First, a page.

Pumps are used to transfer energy to an incoming fluid. The pressure or velocity of the fluid increases, which helps the fluid overcome physical barriers such as pipe friction and height changes. Pumps exist in a variety of shapes and sizes, depending on their intended function. When the flowing fluid is a gas, the pump is typically referred to as a compressor.
Centrifugal pumps use the rotation of one or more impellers to move fluid. They are ideal for liquids that contain suspended solids and high flow rates.
Centrifugal pumps have a single input and output, as shown here. Fluid is fed into the side inlet. A pressure change created by the impeller moves the fluid from the inlet to the outlet.
Centrifugal pumps can have more than one stage. The number of stages determines how many impellers are present in the pump.
A centrifugal pump adds pressure to a liquid by transferring the mechanical energy of the rotating impeller to the flowing fluid as kinetic energy.
The schematic shown on the left and the exploded view shown on the right display common features of a centrifugal pump.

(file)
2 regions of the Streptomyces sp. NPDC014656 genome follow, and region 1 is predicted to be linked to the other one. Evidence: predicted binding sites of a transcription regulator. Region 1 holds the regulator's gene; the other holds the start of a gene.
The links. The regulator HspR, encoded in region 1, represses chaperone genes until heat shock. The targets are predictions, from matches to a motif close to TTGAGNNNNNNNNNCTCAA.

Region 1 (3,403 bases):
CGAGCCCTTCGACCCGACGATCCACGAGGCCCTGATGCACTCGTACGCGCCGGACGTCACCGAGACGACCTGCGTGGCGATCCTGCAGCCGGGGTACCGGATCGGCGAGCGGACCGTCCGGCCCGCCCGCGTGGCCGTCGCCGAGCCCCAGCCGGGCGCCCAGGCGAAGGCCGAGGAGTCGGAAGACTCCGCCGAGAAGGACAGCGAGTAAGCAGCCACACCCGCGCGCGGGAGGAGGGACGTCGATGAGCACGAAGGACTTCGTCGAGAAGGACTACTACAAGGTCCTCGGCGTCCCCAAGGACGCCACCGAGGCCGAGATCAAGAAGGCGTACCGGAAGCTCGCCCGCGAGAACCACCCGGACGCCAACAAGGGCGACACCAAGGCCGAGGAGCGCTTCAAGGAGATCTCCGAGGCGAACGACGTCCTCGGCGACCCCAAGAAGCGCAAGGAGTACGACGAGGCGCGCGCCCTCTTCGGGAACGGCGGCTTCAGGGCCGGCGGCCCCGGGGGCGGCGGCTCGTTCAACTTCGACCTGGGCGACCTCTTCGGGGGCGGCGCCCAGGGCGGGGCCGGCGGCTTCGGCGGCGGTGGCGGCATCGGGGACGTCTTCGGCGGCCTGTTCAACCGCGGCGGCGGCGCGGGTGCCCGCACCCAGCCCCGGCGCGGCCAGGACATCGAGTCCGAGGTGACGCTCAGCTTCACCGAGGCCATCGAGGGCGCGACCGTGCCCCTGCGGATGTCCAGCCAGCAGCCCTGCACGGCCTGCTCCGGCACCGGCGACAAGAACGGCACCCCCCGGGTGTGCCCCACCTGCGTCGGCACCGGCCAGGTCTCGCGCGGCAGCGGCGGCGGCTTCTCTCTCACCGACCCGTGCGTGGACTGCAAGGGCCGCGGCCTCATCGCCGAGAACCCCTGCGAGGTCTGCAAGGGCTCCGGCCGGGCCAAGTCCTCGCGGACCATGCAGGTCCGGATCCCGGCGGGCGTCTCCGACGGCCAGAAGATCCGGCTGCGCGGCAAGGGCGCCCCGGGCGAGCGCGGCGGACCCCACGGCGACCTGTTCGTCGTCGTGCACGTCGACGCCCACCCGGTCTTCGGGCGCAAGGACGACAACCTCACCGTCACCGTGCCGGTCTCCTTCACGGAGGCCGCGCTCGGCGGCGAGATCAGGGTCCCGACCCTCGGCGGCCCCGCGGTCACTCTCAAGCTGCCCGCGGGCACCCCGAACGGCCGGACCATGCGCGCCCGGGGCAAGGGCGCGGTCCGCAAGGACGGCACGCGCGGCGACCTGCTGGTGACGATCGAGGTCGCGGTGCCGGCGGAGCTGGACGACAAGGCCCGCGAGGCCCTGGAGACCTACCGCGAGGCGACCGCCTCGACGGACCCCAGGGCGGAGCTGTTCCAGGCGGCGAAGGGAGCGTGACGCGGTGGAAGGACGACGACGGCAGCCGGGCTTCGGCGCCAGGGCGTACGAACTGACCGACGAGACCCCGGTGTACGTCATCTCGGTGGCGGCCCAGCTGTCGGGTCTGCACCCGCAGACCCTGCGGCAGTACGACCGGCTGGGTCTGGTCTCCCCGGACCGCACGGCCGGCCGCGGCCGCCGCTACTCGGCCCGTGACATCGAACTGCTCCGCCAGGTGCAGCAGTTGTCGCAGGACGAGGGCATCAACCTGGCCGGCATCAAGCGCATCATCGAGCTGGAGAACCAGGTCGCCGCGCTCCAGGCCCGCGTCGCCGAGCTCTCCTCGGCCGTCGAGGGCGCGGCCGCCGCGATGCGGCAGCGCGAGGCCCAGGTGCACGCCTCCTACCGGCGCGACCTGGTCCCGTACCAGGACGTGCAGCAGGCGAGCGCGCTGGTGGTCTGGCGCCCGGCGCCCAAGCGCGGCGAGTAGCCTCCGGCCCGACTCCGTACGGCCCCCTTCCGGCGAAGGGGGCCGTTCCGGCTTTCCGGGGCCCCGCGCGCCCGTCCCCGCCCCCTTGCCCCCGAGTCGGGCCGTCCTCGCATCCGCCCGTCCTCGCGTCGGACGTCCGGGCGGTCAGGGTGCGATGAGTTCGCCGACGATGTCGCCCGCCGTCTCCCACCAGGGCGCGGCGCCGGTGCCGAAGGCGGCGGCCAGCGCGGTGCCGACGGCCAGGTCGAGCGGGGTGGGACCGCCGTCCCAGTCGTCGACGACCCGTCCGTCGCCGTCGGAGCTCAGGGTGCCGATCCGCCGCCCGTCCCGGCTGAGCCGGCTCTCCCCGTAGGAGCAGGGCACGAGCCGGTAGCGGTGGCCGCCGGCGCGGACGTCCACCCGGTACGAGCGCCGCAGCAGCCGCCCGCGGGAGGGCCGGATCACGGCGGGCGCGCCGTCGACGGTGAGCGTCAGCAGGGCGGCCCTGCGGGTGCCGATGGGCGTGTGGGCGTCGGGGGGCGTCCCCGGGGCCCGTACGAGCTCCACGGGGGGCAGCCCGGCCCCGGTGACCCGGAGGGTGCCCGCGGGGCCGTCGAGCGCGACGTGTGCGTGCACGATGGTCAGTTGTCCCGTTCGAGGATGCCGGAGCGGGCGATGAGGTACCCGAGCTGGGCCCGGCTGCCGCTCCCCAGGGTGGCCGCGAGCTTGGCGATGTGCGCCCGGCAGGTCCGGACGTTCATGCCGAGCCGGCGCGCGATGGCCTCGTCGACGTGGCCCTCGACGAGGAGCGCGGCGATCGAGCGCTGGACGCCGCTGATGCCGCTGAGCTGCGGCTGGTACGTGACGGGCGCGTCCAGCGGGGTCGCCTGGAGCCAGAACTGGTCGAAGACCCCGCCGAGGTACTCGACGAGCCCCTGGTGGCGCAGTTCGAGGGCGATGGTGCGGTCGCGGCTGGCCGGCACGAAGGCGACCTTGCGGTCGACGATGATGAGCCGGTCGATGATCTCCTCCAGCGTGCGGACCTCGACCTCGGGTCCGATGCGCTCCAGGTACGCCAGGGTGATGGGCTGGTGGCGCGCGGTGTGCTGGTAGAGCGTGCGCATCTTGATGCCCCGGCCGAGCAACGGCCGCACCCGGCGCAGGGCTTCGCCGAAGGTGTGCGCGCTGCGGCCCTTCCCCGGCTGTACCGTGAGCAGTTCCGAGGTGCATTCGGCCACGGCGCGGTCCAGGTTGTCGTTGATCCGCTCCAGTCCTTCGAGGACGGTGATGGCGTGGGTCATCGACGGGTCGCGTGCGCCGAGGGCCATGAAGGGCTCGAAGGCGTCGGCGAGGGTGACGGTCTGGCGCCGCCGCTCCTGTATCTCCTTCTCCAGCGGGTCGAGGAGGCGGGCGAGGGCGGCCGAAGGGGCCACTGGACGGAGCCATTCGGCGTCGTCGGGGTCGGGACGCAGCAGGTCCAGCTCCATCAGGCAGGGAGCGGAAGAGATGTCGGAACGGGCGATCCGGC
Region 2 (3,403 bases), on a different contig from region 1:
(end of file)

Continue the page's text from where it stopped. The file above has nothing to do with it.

Pumps are designed to operate within a range of pressures and temperatures. Centrifugal pumps produce heat, which causes liquid expansion and possible vaporization, leading to excessive pressure. These pumps are protected from over-pressurization using a pressure relief valve or a rupture disk.
The performance curves below show the capacity and pressure range of operation for five centrifugal pumps.
Operating a pump outside of the proper pressure and temperature range could result in cavitation : The liquid flowing into the inlet starts to vaporize due to the vacuum conditions. The liquid-vapor feed travels through the pump, and the pressure increases upon reaching the outlet, causing the vapor to condense. Cavitation can also cause pressure variation, shaft deflection, vibrations or mechanical shocks that will damage the pump seals. This process is explosive and causes great wear to the pump components, especially the rotor. Proper design of supply vessels and suction-piping systems can help avoid these problems.
Centrifugal pumps are used in the construction industry as a sump pump to remove water from ditches, streams, and basements. They are also used extensively for industrial applications. Some industries include steel, paper, oil, appliance, and wine. These pumps can handle everything from clear liquids to corrosive slurries.
Centrifugal pumps are specially designed to handle large solids without jamming. A cover plate allows for easy access to the pump interior if clogging occurs. They are best suited for liquids with low viscosities (0-500 cP) and large flow rates (40-1,500 gallons per minute). This large volume capacity is needed for a variety of functions, such as providing clean water to the plant, removing wastewater, and transferring water from settling ponds to lagoons. The centrifugal pump pictured below is used in freshwater feed applications in refineries.